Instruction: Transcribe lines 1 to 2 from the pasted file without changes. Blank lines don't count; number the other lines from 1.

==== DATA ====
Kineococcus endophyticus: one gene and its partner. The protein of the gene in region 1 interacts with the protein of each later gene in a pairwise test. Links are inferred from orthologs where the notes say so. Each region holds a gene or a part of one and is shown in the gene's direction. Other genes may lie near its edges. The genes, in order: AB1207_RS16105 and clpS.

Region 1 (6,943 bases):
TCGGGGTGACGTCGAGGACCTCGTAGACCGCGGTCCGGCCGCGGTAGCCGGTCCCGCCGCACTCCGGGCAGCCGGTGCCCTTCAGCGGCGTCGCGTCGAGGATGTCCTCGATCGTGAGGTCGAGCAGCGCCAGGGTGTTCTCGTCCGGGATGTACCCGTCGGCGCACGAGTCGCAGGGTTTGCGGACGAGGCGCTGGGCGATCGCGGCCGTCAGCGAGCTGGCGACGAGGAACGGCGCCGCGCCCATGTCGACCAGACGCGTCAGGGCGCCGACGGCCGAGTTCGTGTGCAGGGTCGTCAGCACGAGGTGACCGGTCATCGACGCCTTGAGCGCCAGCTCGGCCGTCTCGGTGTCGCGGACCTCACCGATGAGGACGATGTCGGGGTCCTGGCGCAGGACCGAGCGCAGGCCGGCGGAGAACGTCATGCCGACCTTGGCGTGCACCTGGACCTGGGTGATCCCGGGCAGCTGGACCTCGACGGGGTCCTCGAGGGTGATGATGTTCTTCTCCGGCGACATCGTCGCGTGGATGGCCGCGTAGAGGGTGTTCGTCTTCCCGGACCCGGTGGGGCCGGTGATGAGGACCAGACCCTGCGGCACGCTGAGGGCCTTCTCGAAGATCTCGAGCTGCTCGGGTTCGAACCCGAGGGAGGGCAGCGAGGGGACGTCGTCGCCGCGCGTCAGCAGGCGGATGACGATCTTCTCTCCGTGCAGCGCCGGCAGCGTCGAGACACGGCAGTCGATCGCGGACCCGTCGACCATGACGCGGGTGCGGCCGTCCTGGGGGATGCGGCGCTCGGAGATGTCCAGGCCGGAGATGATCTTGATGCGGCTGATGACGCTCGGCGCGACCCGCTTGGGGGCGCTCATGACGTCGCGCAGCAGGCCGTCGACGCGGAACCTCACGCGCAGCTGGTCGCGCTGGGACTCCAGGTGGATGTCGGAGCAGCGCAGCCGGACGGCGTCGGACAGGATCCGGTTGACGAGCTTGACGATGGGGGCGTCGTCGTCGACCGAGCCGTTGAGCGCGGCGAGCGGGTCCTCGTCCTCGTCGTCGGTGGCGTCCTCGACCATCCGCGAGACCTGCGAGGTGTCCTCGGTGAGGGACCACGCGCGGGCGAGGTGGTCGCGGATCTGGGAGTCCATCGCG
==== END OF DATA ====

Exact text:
Kineococcus endophyticus: one gene and its partner. The protein of the gene in region 1 interacts with the protein of each later gene in a pairwise test. Links are inferred from orthologs where the notes say so. Each region holds a gene or a part of one and is shown in the gene's direction. Other genes may lie near its edges. The genes, in order: AB1207_RS16105 and clpS.

Region 1 (6,943 bases):